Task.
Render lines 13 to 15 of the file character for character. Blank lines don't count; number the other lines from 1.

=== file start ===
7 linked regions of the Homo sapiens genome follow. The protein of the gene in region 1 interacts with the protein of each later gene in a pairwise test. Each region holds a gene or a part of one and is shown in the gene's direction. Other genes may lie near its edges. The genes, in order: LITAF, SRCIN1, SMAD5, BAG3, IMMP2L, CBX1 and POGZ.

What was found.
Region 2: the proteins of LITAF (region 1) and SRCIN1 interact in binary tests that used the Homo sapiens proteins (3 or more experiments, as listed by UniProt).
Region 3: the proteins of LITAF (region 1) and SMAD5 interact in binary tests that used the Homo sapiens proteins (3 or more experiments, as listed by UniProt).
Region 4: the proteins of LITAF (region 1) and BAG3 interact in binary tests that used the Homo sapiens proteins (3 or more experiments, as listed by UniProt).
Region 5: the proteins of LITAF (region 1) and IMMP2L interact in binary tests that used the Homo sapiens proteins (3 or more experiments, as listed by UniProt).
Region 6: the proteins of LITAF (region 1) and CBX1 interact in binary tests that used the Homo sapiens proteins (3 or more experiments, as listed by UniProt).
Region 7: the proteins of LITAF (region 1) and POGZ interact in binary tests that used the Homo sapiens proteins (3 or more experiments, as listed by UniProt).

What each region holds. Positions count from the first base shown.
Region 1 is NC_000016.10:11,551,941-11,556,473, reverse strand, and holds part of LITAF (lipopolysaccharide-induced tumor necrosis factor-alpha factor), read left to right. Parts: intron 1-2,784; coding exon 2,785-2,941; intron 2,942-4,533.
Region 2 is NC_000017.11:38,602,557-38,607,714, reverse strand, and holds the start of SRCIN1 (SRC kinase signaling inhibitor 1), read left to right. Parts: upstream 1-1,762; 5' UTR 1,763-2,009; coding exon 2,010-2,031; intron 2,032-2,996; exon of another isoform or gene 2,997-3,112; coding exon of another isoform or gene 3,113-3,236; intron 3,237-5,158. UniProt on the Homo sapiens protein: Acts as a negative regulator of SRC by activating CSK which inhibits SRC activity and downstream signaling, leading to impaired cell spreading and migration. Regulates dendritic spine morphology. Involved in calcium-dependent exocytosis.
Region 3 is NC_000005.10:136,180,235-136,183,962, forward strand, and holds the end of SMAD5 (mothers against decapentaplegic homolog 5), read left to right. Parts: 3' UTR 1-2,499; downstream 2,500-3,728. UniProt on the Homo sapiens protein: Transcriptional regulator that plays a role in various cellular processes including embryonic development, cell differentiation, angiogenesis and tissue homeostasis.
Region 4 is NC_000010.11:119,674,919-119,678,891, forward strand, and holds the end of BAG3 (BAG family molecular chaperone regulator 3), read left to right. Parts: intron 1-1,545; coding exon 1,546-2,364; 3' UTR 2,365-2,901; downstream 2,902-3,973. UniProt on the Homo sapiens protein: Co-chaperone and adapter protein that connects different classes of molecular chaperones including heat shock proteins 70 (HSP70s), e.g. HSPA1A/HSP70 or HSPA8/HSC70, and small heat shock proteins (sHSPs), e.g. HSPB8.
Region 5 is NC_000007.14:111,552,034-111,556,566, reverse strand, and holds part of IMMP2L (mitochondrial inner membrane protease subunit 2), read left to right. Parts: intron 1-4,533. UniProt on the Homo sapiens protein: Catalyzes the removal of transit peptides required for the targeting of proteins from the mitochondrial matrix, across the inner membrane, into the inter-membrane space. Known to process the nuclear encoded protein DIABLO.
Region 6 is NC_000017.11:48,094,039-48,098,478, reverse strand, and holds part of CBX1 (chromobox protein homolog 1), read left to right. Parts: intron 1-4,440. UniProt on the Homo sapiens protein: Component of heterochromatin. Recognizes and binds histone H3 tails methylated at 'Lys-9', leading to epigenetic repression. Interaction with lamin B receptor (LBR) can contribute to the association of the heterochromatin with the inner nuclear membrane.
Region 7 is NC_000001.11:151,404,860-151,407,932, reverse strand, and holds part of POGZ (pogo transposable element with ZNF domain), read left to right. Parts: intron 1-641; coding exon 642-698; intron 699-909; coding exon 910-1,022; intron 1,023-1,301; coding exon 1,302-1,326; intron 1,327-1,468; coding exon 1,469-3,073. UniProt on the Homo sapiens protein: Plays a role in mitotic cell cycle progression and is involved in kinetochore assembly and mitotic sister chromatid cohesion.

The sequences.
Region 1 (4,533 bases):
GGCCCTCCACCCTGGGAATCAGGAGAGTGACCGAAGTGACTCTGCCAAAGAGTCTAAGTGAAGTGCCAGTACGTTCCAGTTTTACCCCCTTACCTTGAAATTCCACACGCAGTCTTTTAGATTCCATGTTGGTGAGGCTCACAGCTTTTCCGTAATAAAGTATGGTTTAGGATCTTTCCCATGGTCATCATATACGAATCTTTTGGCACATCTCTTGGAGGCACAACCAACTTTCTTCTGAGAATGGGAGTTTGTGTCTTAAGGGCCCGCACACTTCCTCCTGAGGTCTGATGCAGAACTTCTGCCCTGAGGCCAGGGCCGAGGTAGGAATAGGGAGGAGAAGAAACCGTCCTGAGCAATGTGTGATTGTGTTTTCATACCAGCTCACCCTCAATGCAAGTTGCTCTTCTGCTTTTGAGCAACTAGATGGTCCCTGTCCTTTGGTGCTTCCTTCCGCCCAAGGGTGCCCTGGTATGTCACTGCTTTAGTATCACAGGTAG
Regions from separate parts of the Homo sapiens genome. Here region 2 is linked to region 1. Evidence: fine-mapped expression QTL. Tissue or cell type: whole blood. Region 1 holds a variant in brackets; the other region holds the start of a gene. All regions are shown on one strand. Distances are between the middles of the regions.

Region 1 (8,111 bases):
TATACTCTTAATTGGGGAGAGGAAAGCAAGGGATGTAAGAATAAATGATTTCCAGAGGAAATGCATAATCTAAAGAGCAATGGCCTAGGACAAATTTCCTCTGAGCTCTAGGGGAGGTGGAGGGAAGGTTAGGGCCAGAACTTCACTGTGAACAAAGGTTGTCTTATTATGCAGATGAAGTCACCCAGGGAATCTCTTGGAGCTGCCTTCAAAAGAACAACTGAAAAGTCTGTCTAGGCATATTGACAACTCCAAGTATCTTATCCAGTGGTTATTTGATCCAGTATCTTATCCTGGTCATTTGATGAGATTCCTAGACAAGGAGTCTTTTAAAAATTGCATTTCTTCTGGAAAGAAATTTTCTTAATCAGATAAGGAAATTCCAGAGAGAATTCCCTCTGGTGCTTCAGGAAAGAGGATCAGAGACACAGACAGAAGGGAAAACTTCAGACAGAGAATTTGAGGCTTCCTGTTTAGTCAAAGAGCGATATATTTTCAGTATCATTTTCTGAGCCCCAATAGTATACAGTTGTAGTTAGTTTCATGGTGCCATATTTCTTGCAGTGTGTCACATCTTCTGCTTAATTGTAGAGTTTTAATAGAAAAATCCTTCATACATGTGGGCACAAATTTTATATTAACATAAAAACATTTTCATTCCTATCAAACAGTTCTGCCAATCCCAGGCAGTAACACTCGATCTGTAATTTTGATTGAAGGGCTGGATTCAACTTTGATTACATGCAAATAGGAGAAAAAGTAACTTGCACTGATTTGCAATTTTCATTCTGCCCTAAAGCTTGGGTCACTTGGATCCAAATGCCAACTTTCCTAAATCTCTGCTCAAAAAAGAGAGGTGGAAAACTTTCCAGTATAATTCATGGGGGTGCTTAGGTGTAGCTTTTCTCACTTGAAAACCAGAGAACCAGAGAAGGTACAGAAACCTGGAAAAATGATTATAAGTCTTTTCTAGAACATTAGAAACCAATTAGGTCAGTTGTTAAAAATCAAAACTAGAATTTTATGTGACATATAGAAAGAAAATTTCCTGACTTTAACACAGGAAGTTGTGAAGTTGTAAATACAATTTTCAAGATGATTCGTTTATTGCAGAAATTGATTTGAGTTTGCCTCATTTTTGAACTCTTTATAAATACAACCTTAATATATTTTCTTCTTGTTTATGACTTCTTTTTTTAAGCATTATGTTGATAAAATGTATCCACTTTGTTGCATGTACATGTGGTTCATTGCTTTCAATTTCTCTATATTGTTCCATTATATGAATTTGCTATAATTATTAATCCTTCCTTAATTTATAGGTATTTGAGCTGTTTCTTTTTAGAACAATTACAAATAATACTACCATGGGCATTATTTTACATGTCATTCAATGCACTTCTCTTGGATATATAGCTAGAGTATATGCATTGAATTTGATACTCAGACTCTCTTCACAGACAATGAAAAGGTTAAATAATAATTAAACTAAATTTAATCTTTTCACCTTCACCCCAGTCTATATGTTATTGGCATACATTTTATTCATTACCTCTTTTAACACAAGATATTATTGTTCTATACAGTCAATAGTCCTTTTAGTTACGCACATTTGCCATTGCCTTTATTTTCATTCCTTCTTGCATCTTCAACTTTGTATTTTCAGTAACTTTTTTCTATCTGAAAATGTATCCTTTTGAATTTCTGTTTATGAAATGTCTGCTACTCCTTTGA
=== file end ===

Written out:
Region 4 is NC_000010.11:119,674,919-119,678,891, forward strand, and holds the end of BAG3 (BAG family molecular chaperone regulator 3), read left to right. Parts: intron 1-1,545; coding exon 1,546-2,364; 3' UTR 2,365-2,901; downstream 2,902-3,973. UniProt on the Homo sapiens protein: Co-chaperone and adapter protein that connects different classes of molecular chaperones including heat shock proteins 70 (HSP70s), e.g. HSPA1A/HSP70 or HSPA8/HSC70, and small heat shock proteins (sHSPs), e.g. HSPB8.
Region 5 is NC_000007.14:111,552,034-111,556,566, reverse strand, and holds part of IMMP2L (mitochondrial inner membrane protease subunit 2), read left to right. Parts: intron 1-4,533. UniProt on the Homo sapiens protein: Catalyzes the removal of transit peptides required for the targeting of proteins from the mitochondrial matrix, across the inner membrane, into the inter-membrane space. Known to process the nuclear encoded protein DIABLO.
Region 6 is NC_000017.11:48,094,039-48,098,478, reverse strand, and holds part of CBX1 (chromobox protein homolog 1), read left to right. Parts: intron 1-4,440. UniProt on the Homo sapiens protein: Component of heterochromatin. Recognizes and binds histone H3 tails methylated at 'Lys-9', leading to epigenetic repression. Interaction with lamin B receptor (LBR) can contribute to the association of the heterochromatin with the inner nuclear membrane.